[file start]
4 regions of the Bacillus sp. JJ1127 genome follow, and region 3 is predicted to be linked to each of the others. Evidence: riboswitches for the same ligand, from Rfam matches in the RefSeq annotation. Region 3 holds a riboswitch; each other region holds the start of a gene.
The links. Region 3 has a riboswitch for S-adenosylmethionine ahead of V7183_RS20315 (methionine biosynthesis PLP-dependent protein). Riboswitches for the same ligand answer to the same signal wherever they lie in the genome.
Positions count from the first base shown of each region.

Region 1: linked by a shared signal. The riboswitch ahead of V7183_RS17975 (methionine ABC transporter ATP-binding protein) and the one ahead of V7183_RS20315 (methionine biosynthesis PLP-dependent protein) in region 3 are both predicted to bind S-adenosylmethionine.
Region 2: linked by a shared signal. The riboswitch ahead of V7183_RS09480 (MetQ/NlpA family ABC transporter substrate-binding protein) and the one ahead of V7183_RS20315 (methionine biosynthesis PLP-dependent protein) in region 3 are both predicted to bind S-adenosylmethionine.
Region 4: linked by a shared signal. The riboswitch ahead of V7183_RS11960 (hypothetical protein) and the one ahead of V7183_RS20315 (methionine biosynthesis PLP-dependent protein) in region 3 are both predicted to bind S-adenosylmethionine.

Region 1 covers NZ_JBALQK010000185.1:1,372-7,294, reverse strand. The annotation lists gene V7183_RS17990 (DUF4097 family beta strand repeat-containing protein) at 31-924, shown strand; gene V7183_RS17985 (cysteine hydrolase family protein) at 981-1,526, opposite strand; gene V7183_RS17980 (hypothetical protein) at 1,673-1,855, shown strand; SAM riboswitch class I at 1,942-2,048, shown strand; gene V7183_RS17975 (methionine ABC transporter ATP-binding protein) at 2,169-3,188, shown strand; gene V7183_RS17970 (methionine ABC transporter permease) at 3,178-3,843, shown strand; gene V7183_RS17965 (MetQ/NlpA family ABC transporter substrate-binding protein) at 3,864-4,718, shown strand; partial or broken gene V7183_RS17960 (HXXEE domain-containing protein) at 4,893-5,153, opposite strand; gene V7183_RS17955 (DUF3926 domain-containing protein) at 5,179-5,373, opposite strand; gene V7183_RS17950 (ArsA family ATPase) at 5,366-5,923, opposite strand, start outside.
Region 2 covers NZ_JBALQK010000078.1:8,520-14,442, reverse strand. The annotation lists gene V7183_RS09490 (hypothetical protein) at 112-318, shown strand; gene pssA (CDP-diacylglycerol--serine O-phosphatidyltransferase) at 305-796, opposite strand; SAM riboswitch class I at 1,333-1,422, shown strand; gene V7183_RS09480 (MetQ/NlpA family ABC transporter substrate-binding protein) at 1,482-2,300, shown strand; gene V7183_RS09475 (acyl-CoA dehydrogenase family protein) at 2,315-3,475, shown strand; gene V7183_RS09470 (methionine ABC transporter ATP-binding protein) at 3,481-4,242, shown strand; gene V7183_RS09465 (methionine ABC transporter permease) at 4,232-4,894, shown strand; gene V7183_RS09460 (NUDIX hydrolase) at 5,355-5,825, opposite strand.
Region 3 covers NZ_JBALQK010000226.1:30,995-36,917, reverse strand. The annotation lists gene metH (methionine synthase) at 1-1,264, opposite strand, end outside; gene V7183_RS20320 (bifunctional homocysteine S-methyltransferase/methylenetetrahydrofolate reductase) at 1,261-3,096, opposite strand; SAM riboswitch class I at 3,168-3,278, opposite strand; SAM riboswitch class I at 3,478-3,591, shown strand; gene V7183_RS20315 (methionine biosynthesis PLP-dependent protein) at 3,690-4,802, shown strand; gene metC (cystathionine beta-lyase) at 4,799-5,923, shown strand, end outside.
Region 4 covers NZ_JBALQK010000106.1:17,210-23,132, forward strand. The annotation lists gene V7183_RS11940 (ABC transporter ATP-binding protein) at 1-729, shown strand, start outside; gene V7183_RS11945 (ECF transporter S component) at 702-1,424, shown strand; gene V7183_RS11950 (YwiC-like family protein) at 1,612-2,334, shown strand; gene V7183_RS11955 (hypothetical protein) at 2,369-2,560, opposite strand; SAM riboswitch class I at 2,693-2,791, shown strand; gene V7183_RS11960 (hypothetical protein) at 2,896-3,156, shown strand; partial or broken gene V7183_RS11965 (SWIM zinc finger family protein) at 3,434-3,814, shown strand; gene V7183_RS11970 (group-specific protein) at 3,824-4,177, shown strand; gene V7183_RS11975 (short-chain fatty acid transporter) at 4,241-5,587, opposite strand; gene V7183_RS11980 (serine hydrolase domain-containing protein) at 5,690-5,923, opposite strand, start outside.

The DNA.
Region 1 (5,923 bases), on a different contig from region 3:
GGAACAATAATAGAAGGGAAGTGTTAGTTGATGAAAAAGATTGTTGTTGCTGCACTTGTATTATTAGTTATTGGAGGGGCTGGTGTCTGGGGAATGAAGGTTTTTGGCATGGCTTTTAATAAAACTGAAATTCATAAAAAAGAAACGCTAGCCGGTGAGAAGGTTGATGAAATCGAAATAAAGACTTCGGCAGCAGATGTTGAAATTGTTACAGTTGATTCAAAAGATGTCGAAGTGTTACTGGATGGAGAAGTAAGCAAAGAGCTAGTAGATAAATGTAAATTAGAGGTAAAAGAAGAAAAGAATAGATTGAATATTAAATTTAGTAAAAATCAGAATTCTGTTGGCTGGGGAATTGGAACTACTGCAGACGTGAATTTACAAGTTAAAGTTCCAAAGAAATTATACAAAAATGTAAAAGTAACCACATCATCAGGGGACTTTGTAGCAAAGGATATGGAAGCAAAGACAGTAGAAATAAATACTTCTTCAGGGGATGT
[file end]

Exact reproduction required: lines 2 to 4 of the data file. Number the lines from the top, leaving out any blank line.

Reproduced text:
The links. Region 3 has a riboswitch for S-adenosylmethionine ahead of V7183_RS20315 (methionine biosynthesis PLP-dependent protein). Riboswitches for the same ligand answer to the same signal wherever they lie in the genome.
Positions count from the first base shown of each region.

Region 1: linked by a shared signal. The riboswitch ahead of V7183_RS17975 (methionine ABC transporter ATP-binding protein) and the one ahead of V7183_RS20315 (methionine biosynthesis PLP-dependent protein) in region 3 are both predicted to bind S-adenosylmethionine.